In 1982, Godfrey Reggion directed and produced his first film, an admittedly experimental venture titled “Koyaanisqatsi,” which is the Hopi term for “life out of balance.” Considering the precarious instability of the present moment, it seems almost quaint—but is actually sobering—to realize that many people already considered life out of balance in those halcyon days of 37 years ago.
At Quaquanantuck concedes that it is virtually impossible to put out of our minds the current terrifying global geopolitical tension and willful refusal to acknowledge impending environmental collapse. But let’s just try to take a brief time out and look for a moment at a few local events that seem to signify just how out of balance life in these parts has become lately.
First, we have the horrifying abduction of Sammy, the beloved bald eagle with a partially amputated wing, from the Quogue Wildlife Refuge on July 16, which was widely reported last week. While it seems utterly incomprehensible that anyone would take a beautiful, noble bird that requires professional care and feeding to survive, the boosting of the reward to $20,000 is more about concern for the bird’s welfare and its safe return than punishing the culprit.
Bald eagles are a federally protected species and possession of them is punishable by fines and jail time. The $20,000 reward includes $10,000 from the Suffolk County Society for the Prevention of Cruelty to Animals and up to $5,000 each from Crime Stoppers and the Nassau County SPCA. Anyone with information is asked to contact the Quogue Village Police Department at 631-653-4781.
Next, we have the sighting of a large shark in the shallow waters of Penniman’s Creek in Shinnecock Bay, right next to the Shinnecock Yacht Club. Thanks to Ian Connett’s photo, Greg Metzger, the shark specialist and field coordinator for the South Fork Natural History Museum, was able to identify the cartilaginous fish as a totally harmless immature basking shark. But still …
The fact is, sharks are ocean going fish, and have no natural reason to be up in the shallow water of the bay. This basking shark had no more business visiting the Yacht Club than the mako shark that came ashore there a year ago. So this is clearly a sign of life out of balance … unless the folks at the Yacht Club have found a way to draw the oceanic fish through the inlet and, as we say, up the creek. But to what end?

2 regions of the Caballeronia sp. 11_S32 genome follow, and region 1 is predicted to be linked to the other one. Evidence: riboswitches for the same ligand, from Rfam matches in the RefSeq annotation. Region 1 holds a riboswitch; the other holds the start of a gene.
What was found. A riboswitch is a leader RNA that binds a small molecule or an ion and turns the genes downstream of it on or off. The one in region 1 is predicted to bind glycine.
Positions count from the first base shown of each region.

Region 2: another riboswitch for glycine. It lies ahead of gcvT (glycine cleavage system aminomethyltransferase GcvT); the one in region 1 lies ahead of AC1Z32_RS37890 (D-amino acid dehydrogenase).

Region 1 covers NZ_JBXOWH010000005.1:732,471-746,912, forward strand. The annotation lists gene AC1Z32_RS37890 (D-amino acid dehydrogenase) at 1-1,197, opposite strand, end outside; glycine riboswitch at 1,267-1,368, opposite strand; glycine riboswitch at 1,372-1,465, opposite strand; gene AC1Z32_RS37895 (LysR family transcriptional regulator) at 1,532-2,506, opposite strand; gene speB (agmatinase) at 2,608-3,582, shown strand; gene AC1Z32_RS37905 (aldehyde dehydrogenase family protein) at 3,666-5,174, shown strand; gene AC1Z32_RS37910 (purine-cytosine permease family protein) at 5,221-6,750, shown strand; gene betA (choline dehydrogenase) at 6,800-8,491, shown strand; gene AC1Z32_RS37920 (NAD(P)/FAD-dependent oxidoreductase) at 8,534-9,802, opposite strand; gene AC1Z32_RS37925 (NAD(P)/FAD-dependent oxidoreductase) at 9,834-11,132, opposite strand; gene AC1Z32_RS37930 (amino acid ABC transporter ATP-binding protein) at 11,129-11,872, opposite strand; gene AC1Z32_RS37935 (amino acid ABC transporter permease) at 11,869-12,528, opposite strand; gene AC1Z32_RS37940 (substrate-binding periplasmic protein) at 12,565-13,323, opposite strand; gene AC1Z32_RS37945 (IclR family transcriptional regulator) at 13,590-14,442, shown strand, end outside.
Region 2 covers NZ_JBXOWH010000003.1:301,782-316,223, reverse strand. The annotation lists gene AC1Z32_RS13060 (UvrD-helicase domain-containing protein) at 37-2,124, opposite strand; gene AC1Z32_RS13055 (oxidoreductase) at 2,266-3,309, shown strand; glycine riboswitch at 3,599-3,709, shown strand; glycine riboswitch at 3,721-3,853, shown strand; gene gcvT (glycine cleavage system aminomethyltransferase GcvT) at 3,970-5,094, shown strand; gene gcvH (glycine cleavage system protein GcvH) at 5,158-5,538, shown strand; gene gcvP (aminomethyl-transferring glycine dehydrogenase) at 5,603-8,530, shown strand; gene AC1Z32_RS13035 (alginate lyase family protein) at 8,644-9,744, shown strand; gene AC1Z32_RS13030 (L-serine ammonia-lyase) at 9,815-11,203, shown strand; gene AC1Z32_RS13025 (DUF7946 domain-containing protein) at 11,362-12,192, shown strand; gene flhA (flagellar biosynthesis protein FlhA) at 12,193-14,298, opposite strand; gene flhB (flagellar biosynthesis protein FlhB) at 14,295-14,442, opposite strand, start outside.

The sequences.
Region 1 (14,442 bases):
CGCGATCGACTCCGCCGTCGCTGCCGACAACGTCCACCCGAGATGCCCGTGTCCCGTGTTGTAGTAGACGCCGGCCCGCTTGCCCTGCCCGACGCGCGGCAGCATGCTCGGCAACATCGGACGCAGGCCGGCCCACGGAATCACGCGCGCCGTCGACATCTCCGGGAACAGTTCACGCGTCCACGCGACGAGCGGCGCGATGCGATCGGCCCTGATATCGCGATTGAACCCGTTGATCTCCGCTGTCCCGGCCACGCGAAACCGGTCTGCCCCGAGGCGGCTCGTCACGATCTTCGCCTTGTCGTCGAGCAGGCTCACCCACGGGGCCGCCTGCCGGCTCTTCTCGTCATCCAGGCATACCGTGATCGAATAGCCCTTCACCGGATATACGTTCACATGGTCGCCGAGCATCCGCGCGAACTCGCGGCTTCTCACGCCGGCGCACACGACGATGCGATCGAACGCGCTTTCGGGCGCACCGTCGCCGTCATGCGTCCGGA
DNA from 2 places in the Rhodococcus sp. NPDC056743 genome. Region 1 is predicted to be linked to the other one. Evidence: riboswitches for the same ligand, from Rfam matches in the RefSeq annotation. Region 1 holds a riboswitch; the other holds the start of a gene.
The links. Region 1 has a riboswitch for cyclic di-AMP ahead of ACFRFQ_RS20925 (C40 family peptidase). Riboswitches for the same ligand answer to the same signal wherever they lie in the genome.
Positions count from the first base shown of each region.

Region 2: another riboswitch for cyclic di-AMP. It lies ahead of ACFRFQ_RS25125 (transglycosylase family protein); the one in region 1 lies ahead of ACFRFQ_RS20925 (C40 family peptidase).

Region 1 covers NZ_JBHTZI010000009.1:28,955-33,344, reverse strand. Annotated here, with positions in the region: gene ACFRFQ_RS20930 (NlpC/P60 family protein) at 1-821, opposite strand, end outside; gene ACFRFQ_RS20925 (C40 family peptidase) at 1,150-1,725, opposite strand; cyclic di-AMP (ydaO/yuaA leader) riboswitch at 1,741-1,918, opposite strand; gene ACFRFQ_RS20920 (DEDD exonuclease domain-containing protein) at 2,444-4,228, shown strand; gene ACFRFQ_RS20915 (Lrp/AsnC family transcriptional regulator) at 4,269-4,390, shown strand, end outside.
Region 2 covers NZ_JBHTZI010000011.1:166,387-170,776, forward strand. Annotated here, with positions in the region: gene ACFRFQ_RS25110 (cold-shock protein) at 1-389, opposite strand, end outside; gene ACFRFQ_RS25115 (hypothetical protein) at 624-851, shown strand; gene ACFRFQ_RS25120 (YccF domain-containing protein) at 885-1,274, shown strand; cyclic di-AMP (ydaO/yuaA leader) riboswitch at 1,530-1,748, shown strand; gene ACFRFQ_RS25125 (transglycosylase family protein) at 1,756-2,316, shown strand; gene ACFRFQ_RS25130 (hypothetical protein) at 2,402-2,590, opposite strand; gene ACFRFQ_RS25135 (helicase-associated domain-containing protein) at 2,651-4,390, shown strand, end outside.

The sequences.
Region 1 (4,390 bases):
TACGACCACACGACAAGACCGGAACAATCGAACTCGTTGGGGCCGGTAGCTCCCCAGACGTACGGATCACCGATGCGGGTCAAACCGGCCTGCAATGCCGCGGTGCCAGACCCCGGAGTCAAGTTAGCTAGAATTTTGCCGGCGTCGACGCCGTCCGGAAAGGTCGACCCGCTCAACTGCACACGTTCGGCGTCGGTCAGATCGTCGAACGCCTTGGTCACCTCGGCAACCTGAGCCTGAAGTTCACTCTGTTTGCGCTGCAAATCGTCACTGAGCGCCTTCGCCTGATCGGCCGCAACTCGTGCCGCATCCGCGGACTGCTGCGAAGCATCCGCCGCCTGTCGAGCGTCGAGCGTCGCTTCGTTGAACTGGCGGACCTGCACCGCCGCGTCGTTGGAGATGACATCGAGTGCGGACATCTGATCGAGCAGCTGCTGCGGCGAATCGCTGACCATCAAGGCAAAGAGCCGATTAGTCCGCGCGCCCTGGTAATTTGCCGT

At the same time, humpback whales are cavorting and apparently feeding just off the beach in water only 35 to 50 feet deep, coming so close to shore that one became entangled in a fishing net off Sagaponack and had to be freed by surfers. While it’s wonderful for beachgoers to be able to see these whales breaching and blowing, it’s not normal, or particularly safe (for the whales), for them to be in such shallow water.
On Monday morning, many residents noticed that a police helicopter was circling our village counterclockwise, from the area around Stone Creek traveling west a little north of Montauk Highway down to Quantuck Bay and then turning south and following the canal back eastward. A number of theories were advanced as to what, or whom, the police were looking for. Then our modern security machinery kicked in and landlines throughout the village lit up with an automatic call, complete with robotic voice:
“There has been a motor vehicle accident at the intersection of Route 104 and Montauk Highway and the motorist has fled the scene on foot. If you see anything suspicious, please call 911. Do not try to approach or apprehend this person; call 911.” Junior Sports at the Quogue Field Club was locked down for an hour or so and the helicopter continued to circle.
Turns out the driver had stolen the vehicle, a Range Rover, from a driveway in Sagaponack and police who spotted the stolen car had pursued him on the Sunrise to Quogue, where he crashed into the trees near the southern end of Rte. 104. According to a local newspaper, information received from Quogue Village Police Lieutenant Daniel Hartman and Southampton Town Police indicated that two “accomplices” who were driving a gray Nissan had been arrested, but the alleged thief, Romello Gonzalez, in spite of possibly sustaining serious injuries in the crash, had slipped through the dragnet and was believed to have fled to New Jersey.